CINCINNATI — A 20-year-old Ohio man's Twitter posts sympathizing with Islamic terrorists led to an undercover FBI operation and the man's arrest on charges that he plotted to blow up the U.S. Capitol and kill government officials.
Christopher Lee Cornell, also known as Raheel Mahrus Ubaydah, told an FBI informant they should "wage jihad," and showed his plans for bombing the Capitol and shooting people, according to a criminal complaint filed in federal court in Ohio Wednesday. The FBI said Cornell expressed his support for the Islamic State.
Cornell's arrest came only days after a grand jury indictment charged another Cincinnati-area resident with threatening to murder House Speaker John Boehner.
Boehner spokesman Michael Steel said in a statement Wednesday: "Once again, the entire Congress owes a debt of gratitude to the FBI and all those who keep us safe."
The complaint against Cornell charges him with attempting to kill officers and employees of the United States.
Cornell was arrested Wednesday after buying two semi-automatic rifles and about 600 rounds of ammunition, authorities said.
The public was never in danger, said John Barrios, acting special agent in charge of the FBI's Cincinnati division.
Messages were left Thursday for attorney Karen Savir, a federal public defender listed in court records as Cornell's attorney. A working phone number could not be found for Cornell's family.
His father, John Cornell, told The Cincinnati Enquirer in a story for Thursday's editions that his son was a "momma's boy who never left the house." He said his son endured frequent incidents of abuse as a practicing Muslim.
"Everything you're hearing in the media right now, they've already painted him as some kind of terrorist," John Cornell told the newspaper. ... "They've painted him as some kind of jihadist. ... (Christopher) is one of the most peace-loving people I know."
In a statement Thursday from Oak Hills High School, which Cornell attended, Principal John Stoddard said teachers were shocked at the 2012 graduate's alleged involvement in the plot. Stoddard said Cornell was a typical student, and teachers remember him as quiet but not overly reserved.
The complaint alleges that an FBI informant began supplying agents with information about Cornell last year. The informant and Cornell, who lives in Green Township, first began communicating through Twitter in August 2014 and then through an instant messaging platform separate from Twitter, according to the complaint.
It's unclear from the complaint if Cornell had contact with any terrorist groups, but in an instant message to the informant, Cornell wrote that he had been in contact with persons overseas.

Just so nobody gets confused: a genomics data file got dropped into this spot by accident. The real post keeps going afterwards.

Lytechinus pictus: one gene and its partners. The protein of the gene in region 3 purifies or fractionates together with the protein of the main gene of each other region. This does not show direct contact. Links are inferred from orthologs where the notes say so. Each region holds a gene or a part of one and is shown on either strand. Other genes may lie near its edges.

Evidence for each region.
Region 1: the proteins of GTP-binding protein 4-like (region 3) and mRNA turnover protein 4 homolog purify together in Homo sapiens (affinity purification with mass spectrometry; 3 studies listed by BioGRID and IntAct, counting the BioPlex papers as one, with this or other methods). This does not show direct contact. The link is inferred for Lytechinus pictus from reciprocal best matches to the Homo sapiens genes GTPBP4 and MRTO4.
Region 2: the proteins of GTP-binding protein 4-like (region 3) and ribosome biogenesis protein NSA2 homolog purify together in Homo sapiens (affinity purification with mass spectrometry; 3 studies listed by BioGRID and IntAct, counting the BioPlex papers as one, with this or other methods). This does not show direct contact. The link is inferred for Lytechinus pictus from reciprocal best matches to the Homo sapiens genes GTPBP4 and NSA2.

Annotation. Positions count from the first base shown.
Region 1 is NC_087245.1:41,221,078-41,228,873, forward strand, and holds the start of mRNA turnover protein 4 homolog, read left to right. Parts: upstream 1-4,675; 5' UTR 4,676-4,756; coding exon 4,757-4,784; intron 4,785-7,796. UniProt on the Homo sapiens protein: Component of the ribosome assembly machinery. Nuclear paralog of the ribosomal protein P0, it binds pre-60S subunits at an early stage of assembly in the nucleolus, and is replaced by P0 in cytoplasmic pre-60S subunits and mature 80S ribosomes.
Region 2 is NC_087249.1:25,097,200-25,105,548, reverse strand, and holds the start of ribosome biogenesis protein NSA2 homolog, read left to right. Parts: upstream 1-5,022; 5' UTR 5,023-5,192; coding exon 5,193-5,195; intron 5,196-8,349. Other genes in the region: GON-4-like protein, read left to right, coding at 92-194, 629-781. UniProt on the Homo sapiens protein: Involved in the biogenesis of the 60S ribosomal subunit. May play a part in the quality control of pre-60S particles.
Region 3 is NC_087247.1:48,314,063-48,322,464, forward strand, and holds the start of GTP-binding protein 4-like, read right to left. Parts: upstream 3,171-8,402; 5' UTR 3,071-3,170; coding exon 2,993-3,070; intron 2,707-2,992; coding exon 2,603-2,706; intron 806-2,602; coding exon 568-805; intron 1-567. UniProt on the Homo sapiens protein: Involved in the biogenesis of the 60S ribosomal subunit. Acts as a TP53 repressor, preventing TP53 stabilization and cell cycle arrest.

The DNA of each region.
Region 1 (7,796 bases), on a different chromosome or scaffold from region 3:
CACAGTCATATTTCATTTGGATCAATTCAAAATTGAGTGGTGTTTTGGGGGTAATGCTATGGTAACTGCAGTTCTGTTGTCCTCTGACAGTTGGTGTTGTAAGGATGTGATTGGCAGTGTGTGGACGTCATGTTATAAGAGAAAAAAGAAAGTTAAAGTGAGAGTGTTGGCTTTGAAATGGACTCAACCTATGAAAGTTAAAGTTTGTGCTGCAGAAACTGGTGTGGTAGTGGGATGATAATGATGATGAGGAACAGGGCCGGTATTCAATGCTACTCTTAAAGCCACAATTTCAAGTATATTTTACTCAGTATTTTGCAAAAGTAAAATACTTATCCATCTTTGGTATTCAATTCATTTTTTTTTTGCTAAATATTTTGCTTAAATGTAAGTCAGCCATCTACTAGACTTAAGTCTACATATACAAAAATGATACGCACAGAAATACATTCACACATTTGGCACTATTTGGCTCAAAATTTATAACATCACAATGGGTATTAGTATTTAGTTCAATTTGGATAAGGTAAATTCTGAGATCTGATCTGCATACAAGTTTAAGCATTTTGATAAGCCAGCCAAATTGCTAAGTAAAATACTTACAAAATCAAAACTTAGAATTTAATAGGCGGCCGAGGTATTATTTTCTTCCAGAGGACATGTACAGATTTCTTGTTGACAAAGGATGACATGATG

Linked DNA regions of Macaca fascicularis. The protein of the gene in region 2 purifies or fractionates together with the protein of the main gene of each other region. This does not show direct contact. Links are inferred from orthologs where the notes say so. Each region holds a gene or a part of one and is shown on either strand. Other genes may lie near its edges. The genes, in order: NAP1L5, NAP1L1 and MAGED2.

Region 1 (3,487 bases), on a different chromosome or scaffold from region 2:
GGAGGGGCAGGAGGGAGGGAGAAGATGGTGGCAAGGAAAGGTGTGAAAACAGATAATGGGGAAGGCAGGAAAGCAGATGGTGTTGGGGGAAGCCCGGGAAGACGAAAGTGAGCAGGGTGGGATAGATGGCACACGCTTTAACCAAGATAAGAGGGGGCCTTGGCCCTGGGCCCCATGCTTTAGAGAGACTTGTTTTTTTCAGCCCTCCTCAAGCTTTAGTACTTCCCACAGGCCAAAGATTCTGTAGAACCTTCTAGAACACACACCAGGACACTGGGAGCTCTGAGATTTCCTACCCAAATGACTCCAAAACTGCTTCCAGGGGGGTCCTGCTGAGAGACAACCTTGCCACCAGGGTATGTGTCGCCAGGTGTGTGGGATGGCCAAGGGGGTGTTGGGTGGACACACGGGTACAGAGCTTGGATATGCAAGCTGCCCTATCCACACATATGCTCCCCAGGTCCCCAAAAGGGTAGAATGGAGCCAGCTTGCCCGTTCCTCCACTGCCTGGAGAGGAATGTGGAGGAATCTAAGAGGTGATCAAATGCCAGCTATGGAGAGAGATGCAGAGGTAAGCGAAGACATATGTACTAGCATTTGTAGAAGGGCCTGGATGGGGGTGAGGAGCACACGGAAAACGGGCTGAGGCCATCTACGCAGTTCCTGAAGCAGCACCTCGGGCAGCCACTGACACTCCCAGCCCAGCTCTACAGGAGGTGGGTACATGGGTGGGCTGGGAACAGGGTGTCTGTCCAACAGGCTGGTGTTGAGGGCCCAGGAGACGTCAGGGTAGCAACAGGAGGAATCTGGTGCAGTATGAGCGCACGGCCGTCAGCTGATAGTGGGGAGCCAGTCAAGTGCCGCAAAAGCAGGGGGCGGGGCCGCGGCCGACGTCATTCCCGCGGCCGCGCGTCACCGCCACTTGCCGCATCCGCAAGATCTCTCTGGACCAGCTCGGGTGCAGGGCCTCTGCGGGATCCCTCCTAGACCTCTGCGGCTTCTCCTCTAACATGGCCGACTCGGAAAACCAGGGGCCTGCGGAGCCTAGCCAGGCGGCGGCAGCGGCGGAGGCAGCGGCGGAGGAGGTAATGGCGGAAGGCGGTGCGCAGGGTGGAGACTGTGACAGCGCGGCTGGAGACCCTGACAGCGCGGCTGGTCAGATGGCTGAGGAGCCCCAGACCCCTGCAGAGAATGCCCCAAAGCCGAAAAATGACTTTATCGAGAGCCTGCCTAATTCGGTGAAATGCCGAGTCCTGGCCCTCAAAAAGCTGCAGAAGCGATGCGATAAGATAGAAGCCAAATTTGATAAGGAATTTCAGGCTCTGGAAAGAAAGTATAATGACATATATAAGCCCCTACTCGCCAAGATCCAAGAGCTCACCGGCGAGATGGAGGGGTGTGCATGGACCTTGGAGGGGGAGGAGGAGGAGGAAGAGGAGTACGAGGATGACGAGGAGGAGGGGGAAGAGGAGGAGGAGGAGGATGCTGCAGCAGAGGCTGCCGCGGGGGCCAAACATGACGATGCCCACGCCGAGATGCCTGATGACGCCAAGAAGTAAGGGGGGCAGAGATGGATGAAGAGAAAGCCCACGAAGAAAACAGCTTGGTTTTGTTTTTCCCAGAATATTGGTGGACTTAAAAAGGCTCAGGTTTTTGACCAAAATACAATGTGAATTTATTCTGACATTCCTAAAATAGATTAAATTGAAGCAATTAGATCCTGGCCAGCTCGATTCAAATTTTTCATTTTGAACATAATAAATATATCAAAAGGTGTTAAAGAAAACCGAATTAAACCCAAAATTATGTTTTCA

"I believe we should meet up and make our own group in alliance with the Islamic State here and plan operations ourselves," Cornell wrote in an instant message, according to the court document.
The two met in October in Cincinnati and again in November, the complaint states. Cornell told the informant at the November meeting that he considered the members of Congress as enemies and that he intended to conduct an attack on the Capitol, according to the complaint. The document says Cornell discussed his plan for them to travel to Washington and conduct reconnaissance of the security of government buildings including the Capitol before executing "a plan of attack."
Cornell planned for the two to detonate pipe bombs at and near the Capitol and then shoot and kill employees and officials, and Cornell had saved money to fund the attack, according to the complaint.
Similar cases in recent years have prompted controversy over whether law enforcement's tactics involve entrapment and violate civil liberties. One such case involved an undercover agent pretending to be a terrorist who provided a teenager with a phony car bomb, then watched him plant it in downtown Chicago. In another instance in Boston, a man was sentenced to 17 years in prison for plotting with undercover agents to fly remote-controlled planes packed with explosives into the Pentagon and U.S. Capitol. Still, the FBI has argued such stings are vital for averting potentially deadly terror attacks, and juries have returned tough sentences.
On Tuesday, authorities had disclosed that Cincinnati-area bartender Michael R. Hoyt, who has a history of mental illness, had been charged with threatening to kill Boehner at a country club near his home with a gun or a poisoned drink. A grand jury indictment against Hoyt was filed in U.S. District Court in Ohio on Jan. 7.
Hoyt, 44, is being held for mental evaluation and treatment at a federal medical center in Massachusetts.